Calm down, people. Nobody is making human-pig hybrids, even if the news is making a big deal about it. To be honest, I’m not even very impressed with the utility of the experiment, although it is interesting and technically accomplished. It’s being touted as a step in developing pigs with human-derived organs for transplants, and no, I just don’t see it.
The experiments involve xenografts in the blastocyst; that is, they take pluripotent stem cells from one organism, and inject them into the embryos of a different species at a very early stage of development, when the embryo is a hollow ball of cells with an inner cell mass that will eventually become the fetus proper. Then they look for incorporation of the injected cells into the embryo.
It doesn’t always work. The inner cell mass doesn’t necessarily accept these alien cells, or the injected cells don’t thrive in this unusual environment, so you might do the injections, implant the resultant hybrids, and when you open up the host days or weeks later, your injected cells are all gone. It is non-trivial to get this to work, so what they’ve accomplished is technically impressive.
It was a lot of work, too. They injected 2,181 pig blastocysts with human pluripotent stem cells, cultured them in vitro for a few days, and had 2075 embryos that were then implanted in masses of 40-50 embryos into host pigs (which implies that many would be expected to be lost), and collected 186 embryos about 4 weeks later. This is a good yield — I’ve done experiments with much lower rates of success — but the real question is whether any of the human cells were incorporated into the pig embryos.
It worked! They got incorporation of human cells into the pig embryos. Unfortunately, there are a few problems: one is that the embryos with incorporated human cells were significantly retarded in their growth. This ought to be expected; just the timing of development for the two kinds of cells will be out of sync, so I’d actually have expected even greater problems. It’s promising that they got incorporation at all. The other problem is that the incorporation was very low: 0.001% of the embryo’s cells were human. Uh, that’s not very good. If you’re trying to generate organs grown in pigs that have exclusively human antigens, even 99.9% human isn’t going to be good enough — it’s going to trigger an immune response when transplanted.
None of these cells made up the majority of cells in any organ, even; the experiment doesn’t really test the feasibility of accomplishing that, and I suspect that trying to increase the percentage of human cells is going to also increase the incompatibilities and lead to greater and greater rates of developmental failure. They do have some interesting ideas for increasing the rates, though. If the host pig cells are transgenically modified to make them unable to make a pancreas, for instance, any pancreas in the pig would have to be derived from human cells. It would still be infiltrated with pig-derived nerves and blood vessels and connective tissue, though, so that’s insufficient to create a transplant-ready organ.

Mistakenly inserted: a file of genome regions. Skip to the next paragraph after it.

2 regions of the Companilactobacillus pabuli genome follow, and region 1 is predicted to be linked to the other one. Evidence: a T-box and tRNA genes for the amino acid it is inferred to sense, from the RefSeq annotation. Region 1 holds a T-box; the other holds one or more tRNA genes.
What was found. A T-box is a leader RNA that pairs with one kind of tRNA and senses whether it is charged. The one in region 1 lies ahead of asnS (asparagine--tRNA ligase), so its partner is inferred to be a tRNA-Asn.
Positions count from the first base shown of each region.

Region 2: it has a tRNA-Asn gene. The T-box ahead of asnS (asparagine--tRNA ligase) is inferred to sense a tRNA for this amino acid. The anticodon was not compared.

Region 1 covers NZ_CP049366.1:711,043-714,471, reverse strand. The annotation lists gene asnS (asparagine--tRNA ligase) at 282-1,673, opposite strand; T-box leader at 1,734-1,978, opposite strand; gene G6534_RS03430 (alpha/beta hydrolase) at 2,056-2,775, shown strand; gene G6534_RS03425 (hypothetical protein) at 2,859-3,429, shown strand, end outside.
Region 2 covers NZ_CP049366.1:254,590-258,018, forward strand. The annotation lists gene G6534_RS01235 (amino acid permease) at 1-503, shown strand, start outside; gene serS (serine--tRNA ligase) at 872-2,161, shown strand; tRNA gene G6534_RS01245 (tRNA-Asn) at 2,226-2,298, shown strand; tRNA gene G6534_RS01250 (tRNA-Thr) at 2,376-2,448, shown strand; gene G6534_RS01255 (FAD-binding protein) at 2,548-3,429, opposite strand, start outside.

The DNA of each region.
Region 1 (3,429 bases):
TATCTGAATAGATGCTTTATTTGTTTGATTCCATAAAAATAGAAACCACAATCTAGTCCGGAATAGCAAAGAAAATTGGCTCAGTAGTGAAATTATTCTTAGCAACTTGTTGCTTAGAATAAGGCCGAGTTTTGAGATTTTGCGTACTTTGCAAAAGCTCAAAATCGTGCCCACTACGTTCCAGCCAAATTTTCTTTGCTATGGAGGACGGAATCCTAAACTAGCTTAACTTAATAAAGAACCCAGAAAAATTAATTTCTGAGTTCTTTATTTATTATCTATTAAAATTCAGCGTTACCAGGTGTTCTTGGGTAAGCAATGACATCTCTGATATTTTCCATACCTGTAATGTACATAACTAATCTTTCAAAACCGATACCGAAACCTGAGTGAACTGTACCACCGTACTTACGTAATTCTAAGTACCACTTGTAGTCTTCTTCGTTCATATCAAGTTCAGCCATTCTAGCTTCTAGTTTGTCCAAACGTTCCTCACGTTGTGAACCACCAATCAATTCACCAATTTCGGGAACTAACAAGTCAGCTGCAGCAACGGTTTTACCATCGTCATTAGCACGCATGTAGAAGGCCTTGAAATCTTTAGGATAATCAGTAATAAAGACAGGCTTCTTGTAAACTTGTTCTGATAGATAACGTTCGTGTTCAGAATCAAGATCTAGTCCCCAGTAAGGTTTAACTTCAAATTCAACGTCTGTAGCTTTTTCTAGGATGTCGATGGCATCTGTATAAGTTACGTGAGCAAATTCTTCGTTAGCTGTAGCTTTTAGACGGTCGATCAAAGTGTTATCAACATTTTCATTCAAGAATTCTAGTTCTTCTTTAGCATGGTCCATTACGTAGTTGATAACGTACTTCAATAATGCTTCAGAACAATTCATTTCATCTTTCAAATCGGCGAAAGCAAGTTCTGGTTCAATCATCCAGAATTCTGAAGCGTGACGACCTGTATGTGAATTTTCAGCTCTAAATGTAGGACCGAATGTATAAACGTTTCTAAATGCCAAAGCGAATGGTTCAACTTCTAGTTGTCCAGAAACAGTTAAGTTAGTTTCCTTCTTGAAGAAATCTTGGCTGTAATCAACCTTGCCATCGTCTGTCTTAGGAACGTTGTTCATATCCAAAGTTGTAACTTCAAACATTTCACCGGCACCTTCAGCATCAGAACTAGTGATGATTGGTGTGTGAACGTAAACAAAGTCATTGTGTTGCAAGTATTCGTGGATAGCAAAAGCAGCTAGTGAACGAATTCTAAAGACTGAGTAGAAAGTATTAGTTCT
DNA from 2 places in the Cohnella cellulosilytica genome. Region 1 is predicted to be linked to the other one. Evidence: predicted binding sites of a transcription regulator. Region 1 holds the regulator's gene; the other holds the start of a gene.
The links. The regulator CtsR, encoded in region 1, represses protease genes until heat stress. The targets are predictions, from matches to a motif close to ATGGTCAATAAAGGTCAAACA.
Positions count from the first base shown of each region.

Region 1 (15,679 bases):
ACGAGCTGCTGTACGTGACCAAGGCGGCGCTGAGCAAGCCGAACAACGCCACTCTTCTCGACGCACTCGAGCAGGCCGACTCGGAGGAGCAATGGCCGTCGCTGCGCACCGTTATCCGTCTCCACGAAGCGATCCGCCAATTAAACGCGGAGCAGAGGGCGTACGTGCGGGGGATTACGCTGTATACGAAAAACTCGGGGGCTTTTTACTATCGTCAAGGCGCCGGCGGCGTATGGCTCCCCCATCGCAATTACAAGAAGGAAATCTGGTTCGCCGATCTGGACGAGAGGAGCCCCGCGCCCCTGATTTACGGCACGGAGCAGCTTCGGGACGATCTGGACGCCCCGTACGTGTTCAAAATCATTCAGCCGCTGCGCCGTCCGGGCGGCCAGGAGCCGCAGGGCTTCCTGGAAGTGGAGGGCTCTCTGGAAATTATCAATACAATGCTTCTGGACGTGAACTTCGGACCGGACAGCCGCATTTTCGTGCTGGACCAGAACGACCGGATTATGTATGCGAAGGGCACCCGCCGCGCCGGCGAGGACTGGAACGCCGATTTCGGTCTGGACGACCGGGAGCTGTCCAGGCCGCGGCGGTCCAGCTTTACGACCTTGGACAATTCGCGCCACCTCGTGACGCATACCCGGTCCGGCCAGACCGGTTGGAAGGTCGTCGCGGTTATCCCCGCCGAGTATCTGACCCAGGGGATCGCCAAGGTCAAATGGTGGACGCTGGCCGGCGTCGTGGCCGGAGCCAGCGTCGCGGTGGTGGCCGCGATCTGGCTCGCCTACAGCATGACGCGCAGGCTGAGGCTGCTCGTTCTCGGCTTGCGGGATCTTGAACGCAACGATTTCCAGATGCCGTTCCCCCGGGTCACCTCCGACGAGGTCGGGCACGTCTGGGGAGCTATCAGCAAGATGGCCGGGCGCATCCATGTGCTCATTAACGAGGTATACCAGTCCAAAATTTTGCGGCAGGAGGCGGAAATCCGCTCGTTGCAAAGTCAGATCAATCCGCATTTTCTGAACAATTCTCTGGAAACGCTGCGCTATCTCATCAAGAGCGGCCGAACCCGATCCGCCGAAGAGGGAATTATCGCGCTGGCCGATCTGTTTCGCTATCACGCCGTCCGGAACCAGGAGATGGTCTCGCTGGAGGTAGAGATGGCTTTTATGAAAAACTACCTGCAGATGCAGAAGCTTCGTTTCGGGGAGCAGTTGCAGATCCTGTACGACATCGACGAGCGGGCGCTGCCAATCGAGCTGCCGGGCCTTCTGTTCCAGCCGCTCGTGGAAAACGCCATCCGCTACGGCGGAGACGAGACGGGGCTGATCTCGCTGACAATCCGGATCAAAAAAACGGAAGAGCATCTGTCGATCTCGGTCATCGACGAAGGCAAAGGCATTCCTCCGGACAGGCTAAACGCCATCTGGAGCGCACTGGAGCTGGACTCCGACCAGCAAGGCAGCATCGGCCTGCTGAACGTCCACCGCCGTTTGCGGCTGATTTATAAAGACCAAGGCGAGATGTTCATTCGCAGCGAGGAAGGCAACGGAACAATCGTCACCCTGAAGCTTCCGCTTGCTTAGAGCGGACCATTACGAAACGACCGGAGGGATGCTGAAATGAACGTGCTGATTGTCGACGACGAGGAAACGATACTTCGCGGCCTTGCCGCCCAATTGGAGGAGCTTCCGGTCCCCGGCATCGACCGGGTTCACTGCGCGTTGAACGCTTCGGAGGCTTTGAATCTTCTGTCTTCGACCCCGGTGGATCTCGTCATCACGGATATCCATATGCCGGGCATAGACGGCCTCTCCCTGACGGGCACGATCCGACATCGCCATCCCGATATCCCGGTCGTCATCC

As pure basic research, it’s a good experiment, and I’ll be interested to see how much further it can go — if nothing else, it’s going to expose evolutionary disparities in development between different mammalian species. The head investigator has an appropriate perspective on it, I think:
Scientific American: So this is very, very basic biology?
JCIB: So I feel that there has been a little bit of exaggeration of where we could go with this now. If you look on the Internet you see images of chimeras between human and animal. And I feel that that’s a little bit of exaggeration. It’s true that it works very nicely between rat and mouse — just this experimental protocol that I am telling you. It’s only a couple of months ago that we have been able to put human cells into another animal. In this case in a mouse and realized that they can differentiate in the three germ layers. The three germ layers are the mesoderm, ectoderm and endoderm that will give rise to the more than 250 different cell types. So that’s a major accomplishment I will say. But from there, dreaming that they will generate a functional structure, I think we’re going to need time and a lot of luck.
So we need to go for a lot of basic research still. It’s my own feeling, of course. There are other people who think that tomorrow we are going to create human organs. And I wish that I am wrong and they are right, but I think it will take time.
Yes! It’s basic research, which is a grand and worthy thing. It’s too bad so much of the press coverage can only grasp it in terms of making organs for human transplantation — I doubt that this approach will ever work for that, but will instead teach us more about development and evolution and molecular biology.